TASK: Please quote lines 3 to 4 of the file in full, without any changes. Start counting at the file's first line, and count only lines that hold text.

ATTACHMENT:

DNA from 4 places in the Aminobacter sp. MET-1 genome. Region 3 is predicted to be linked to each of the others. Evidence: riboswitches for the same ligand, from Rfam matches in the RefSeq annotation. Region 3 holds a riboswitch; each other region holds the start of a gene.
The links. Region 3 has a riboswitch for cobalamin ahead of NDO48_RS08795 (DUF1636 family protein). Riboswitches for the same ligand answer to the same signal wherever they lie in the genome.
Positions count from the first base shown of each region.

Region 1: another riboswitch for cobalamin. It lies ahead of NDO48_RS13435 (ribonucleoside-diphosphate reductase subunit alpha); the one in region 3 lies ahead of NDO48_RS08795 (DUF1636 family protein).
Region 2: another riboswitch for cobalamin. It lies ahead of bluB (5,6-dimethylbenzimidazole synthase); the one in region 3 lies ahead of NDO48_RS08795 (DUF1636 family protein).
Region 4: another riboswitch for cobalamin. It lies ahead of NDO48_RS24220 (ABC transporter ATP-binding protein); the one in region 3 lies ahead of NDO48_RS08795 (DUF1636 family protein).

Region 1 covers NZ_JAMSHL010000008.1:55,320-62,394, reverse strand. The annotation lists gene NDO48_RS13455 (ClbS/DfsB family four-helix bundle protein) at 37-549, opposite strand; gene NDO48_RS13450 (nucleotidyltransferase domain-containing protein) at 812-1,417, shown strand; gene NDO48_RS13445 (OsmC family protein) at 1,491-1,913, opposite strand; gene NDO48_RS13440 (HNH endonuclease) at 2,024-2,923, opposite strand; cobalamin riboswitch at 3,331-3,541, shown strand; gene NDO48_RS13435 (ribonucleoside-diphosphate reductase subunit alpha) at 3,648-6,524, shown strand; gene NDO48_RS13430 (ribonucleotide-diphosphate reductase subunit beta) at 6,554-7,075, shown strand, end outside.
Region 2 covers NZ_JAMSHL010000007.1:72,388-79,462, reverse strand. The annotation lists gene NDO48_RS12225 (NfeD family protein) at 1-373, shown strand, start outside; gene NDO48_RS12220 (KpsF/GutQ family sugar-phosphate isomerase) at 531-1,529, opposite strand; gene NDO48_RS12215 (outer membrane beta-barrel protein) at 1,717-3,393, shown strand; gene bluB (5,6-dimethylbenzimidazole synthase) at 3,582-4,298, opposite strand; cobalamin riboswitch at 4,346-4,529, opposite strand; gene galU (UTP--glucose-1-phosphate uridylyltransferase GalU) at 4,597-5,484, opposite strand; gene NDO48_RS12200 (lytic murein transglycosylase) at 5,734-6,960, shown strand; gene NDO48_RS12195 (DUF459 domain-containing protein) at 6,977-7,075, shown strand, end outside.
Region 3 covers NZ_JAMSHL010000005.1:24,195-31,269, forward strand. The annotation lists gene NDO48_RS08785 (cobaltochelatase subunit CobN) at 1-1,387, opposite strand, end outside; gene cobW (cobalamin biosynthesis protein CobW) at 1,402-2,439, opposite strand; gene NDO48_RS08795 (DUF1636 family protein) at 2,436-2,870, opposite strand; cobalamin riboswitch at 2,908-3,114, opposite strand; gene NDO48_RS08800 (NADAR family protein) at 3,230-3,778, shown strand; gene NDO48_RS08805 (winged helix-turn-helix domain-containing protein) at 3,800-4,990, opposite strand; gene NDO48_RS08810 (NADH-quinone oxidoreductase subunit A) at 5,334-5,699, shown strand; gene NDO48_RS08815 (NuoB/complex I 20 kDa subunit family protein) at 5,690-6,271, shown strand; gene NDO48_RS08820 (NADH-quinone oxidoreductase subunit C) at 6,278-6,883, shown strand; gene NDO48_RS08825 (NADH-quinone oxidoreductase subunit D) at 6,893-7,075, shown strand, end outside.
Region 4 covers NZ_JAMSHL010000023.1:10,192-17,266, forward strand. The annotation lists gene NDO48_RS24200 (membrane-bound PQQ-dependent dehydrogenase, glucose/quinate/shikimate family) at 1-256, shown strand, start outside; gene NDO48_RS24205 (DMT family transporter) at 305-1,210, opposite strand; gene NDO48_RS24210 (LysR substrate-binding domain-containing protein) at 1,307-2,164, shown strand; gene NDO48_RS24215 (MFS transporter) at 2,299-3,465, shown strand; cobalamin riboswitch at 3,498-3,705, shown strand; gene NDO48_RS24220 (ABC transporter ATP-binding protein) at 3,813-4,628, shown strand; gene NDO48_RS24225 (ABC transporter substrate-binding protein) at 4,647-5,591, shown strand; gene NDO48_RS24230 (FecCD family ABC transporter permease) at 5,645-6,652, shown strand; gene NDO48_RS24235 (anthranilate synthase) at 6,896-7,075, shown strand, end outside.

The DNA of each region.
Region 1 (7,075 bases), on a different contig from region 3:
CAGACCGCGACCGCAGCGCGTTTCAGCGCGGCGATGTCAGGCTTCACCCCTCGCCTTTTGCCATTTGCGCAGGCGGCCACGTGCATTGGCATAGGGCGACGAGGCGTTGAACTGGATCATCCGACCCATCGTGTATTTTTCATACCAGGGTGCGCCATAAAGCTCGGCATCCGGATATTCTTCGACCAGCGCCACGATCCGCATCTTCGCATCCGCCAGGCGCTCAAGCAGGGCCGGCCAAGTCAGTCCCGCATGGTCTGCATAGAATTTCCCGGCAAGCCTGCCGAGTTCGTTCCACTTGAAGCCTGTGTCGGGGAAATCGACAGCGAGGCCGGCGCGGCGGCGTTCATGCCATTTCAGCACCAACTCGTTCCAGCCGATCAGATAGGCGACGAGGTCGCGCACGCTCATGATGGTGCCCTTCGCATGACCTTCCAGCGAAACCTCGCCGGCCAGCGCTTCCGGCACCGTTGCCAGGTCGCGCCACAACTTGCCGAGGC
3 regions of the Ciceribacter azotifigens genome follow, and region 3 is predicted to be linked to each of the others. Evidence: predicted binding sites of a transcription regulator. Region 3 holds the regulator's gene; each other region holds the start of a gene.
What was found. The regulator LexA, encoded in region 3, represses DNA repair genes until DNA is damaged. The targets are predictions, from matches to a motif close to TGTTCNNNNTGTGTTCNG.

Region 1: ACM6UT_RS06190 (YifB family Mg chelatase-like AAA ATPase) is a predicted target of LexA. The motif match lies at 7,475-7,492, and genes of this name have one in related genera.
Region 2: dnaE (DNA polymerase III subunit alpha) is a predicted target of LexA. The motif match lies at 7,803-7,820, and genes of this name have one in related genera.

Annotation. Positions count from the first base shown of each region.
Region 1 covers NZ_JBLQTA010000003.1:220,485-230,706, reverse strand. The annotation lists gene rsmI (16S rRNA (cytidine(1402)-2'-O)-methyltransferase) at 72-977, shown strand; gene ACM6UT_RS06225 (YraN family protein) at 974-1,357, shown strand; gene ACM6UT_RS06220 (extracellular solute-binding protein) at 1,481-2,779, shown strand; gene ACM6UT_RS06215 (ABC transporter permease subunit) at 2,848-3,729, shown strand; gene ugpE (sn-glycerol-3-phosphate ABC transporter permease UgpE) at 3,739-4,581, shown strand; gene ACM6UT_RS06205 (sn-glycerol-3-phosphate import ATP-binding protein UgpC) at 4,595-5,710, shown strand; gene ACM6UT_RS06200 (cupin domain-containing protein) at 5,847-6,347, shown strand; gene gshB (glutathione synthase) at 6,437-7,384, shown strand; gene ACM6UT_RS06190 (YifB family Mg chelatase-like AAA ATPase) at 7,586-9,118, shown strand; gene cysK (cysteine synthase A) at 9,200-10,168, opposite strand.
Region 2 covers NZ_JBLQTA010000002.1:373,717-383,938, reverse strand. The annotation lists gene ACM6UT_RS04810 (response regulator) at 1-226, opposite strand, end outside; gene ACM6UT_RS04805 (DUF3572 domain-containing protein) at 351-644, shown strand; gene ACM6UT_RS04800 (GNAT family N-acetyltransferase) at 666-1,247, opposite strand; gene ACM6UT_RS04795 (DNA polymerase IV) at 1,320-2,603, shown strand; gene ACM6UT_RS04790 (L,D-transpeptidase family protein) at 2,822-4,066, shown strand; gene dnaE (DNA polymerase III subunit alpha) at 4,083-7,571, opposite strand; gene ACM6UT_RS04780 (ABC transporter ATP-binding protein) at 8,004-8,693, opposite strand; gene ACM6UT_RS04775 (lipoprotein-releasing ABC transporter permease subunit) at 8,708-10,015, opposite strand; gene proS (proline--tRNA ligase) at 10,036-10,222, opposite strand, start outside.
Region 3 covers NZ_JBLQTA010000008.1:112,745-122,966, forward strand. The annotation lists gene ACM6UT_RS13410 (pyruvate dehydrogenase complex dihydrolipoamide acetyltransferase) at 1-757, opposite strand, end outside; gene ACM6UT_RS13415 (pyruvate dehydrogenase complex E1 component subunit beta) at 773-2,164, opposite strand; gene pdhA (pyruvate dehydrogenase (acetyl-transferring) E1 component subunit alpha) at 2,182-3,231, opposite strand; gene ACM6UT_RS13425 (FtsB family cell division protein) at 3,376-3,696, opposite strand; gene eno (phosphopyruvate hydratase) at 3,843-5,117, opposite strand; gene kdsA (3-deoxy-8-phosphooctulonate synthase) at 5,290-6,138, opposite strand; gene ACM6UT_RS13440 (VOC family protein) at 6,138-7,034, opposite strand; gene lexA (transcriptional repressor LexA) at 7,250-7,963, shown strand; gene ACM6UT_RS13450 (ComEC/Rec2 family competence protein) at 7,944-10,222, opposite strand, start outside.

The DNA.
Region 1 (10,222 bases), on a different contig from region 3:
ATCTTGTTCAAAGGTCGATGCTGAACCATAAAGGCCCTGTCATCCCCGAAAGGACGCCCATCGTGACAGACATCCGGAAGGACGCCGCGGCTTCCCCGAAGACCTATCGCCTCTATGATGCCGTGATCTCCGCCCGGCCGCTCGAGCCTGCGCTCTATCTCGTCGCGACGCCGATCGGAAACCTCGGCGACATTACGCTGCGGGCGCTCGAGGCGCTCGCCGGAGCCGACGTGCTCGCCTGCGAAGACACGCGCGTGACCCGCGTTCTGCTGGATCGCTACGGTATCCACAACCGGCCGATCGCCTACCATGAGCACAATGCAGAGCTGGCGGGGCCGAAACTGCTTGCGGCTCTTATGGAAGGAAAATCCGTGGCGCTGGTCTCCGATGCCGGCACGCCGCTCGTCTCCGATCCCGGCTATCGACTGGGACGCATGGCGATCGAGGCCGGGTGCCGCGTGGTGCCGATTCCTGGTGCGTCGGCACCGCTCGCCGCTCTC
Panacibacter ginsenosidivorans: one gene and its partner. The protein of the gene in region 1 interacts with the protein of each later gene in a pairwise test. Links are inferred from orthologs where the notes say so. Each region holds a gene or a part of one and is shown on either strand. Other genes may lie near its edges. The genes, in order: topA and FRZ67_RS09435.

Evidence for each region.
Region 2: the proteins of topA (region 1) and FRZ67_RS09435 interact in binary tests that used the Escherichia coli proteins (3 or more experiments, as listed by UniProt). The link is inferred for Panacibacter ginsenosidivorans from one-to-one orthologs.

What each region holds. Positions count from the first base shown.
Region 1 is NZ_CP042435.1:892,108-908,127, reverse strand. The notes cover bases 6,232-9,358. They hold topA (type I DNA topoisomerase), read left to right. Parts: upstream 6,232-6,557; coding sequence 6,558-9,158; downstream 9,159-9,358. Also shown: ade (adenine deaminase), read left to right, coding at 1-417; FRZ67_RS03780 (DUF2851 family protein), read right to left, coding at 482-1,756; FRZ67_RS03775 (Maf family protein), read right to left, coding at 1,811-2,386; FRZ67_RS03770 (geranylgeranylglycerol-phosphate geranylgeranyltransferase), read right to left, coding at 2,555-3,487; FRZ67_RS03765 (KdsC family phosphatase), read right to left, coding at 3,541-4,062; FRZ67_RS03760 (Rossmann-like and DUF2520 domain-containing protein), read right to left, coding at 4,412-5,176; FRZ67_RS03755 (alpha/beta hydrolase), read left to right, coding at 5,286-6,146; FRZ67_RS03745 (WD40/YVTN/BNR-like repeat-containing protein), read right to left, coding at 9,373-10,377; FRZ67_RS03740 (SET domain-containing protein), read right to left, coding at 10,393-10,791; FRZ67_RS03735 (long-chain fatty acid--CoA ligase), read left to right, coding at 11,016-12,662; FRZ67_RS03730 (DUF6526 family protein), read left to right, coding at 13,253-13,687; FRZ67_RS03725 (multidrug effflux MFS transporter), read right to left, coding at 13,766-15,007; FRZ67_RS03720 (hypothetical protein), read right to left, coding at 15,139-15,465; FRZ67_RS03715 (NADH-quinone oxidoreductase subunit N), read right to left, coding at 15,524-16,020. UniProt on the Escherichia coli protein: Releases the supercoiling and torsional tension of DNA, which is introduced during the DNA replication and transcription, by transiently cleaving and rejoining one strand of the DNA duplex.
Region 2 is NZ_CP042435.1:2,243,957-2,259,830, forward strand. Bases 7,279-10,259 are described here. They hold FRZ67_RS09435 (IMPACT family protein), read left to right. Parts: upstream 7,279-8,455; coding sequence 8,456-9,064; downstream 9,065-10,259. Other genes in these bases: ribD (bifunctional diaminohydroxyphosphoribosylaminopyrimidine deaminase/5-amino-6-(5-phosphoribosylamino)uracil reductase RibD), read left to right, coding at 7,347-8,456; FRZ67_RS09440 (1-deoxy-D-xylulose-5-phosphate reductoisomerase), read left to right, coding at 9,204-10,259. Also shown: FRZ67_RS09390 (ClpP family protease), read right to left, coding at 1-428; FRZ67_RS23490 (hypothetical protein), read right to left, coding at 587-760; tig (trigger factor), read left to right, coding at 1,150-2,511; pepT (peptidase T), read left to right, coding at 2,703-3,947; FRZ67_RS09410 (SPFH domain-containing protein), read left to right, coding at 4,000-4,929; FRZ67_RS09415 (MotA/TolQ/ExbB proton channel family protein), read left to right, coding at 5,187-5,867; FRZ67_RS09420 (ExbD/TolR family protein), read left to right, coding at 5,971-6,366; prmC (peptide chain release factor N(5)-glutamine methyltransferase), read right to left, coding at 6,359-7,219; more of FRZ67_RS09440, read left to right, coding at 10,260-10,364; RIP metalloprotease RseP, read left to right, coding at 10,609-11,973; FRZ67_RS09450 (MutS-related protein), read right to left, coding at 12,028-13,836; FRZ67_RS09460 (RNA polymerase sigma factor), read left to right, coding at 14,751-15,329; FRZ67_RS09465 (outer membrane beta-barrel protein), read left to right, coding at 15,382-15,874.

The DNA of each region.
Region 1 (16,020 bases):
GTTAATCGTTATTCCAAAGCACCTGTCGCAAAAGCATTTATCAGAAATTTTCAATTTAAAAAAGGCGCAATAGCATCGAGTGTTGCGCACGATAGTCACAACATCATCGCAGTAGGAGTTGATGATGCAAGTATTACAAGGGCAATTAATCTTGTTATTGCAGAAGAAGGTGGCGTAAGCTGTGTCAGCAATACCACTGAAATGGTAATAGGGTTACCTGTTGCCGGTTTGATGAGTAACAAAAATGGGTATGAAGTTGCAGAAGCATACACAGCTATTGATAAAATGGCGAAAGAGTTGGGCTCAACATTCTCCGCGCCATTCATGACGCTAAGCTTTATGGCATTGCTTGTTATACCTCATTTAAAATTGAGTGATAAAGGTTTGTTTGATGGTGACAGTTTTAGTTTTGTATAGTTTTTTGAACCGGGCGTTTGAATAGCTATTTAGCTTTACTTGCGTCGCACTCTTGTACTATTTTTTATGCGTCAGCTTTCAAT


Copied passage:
Positions count from the first base shown of each region.

Region 1: another riboswitch for cobalamin. It lies ahead of NDO48_RS13435 (ribonucleoside-diphosphate reductase subunit alpha); the one in region 3 lies ahead of NDO48_RS08795 (DUF1636 family protein).